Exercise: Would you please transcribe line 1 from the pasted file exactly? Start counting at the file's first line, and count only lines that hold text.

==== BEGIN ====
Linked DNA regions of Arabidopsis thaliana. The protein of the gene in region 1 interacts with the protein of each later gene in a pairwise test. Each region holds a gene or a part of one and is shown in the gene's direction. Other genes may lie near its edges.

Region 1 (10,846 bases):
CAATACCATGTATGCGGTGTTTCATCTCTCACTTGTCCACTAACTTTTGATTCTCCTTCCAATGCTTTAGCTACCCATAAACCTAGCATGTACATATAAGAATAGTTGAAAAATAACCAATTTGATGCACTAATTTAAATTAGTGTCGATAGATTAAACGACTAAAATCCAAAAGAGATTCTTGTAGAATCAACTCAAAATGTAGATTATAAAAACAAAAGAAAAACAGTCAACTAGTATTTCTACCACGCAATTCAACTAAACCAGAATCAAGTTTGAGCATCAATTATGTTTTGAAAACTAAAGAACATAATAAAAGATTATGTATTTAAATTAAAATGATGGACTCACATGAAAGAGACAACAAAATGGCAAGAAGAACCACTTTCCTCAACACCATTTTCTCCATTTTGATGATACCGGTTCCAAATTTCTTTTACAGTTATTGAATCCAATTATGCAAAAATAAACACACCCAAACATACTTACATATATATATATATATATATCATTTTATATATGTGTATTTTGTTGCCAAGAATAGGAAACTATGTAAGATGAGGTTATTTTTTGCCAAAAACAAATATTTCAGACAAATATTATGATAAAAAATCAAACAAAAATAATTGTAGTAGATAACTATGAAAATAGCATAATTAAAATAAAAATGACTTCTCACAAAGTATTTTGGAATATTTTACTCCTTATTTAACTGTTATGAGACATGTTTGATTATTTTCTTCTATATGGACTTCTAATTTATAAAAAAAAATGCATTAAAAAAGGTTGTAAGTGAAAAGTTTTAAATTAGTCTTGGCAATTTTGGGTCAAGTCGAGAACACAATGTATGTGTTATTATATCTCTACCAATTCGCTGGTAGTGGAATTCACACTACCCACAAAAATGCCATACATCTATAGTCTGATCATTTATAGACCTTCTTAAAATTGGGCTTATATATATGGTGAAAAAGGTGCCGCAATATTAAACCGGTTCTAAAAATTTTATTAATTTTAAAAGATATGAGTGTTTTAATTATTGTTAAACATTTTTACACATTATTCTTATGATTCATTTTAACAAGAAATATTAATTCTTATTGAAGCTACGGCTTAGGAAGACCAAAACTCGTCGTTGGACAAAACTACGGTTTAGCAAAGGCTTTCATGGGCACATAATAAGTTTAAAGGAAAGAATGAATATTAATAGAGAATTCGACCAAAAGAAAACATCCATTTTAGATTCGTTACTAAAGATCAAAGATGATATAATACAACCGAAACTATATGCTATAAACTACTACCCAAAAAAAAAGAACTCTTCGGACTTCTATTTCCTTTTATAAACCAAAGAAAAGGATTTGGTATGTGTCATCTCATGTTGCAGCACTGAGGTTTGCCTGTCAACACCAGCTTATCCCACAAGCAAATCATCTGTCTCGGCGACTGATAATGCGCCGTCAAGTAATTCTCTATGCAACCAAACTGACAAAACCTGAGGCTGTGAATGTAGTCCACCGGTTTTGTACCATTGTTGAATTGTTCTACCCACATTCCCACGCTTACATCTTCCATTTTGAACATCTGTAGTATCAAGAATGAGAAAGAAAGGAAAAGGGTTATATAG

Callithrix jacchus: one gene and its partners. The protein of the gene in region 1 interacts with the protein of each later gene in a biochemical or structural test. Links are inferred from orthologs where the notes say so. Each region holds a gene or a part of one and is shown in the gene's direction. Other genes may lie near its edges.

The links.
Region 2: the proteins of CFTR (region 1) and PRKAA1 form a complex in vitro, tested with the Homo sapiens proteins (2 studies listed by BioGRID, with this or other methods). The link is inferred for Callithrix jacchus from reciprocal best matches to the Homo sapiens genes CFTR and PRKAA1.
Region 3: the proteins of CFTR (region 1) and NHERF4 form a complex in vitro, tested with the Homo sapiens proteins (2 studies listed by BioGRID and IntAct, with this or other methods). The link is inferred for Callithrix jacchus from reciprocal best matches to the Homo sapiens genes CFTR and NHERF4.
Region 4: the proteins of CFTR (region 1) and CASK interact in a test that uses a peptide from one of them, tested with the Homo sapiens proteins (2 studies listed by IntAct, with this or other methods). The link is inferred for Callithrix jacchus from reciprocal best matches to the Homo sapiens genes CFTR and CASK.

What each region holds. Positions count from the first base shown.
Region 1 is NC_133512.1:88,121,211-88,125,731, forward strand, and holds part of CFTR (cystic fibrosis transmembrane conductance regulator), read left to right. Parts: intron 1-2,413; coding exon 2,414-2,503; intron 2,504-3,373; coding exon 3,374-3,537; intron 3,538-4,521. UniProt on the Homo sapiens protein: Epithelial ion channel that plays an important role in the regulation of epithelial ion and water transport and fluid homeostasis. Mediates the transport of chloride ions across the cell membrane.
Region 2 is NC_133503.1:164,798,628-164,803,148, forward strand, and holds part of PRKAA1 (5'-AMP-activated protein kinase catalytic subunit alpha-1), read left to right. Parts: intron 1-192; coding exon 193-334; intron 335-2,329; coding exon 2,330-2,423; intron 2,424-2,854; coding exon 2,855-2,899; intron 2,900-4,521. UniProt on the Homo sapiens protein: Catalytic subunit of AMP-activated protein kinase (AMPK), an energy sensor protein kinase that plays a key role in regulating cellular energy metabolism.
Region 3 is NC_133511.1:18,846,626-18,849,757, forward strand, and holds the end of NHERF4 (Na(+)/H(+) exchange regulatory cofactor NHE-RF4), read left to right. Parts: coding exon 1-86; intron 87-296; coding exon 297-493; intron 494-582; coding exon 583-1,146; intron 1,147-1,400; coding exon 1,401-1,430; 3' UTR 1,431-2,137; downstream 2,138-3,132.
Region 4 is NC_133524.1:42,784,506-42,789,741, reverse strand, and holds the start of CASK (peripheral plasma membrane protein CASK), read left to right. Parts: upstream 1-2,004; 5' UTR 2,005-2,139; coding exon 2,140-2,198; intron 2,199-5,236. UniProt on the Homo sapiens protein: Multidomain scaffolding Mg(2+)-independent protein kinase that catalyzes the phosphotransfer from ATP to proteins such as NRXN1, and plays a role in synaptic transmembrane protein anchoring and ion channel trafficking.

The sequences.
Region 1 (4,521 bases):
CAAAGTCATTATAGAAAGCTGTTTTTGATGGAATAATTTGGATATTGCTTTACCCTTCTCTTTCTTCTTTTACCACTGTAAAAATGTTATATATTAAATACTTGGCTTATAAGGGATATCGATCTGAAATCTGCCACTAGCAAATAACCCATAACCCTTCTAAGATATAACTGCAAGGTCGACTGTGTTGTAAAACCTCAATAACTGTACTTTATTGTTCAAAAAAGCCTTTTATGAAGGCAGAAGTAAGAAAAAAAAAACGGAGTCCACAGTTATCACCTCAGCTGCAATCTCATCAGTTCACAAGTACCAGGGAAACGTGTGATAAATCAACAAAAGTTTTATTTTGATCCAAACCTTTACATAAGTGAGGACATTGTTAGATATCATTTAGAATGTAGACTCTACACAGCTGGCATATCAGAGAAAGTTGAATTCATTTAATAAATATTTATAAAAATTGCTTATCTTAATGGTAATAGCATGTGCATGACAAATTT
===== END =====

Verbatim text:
Linked DNA regions of Arabidopsis thaliana. The protein of the gene in region 1 interacts with the protein of each later gene in a pairwise test. Each region holds a gene or a part of one and is shown in the gene's direction. Other genes may lie near its edges.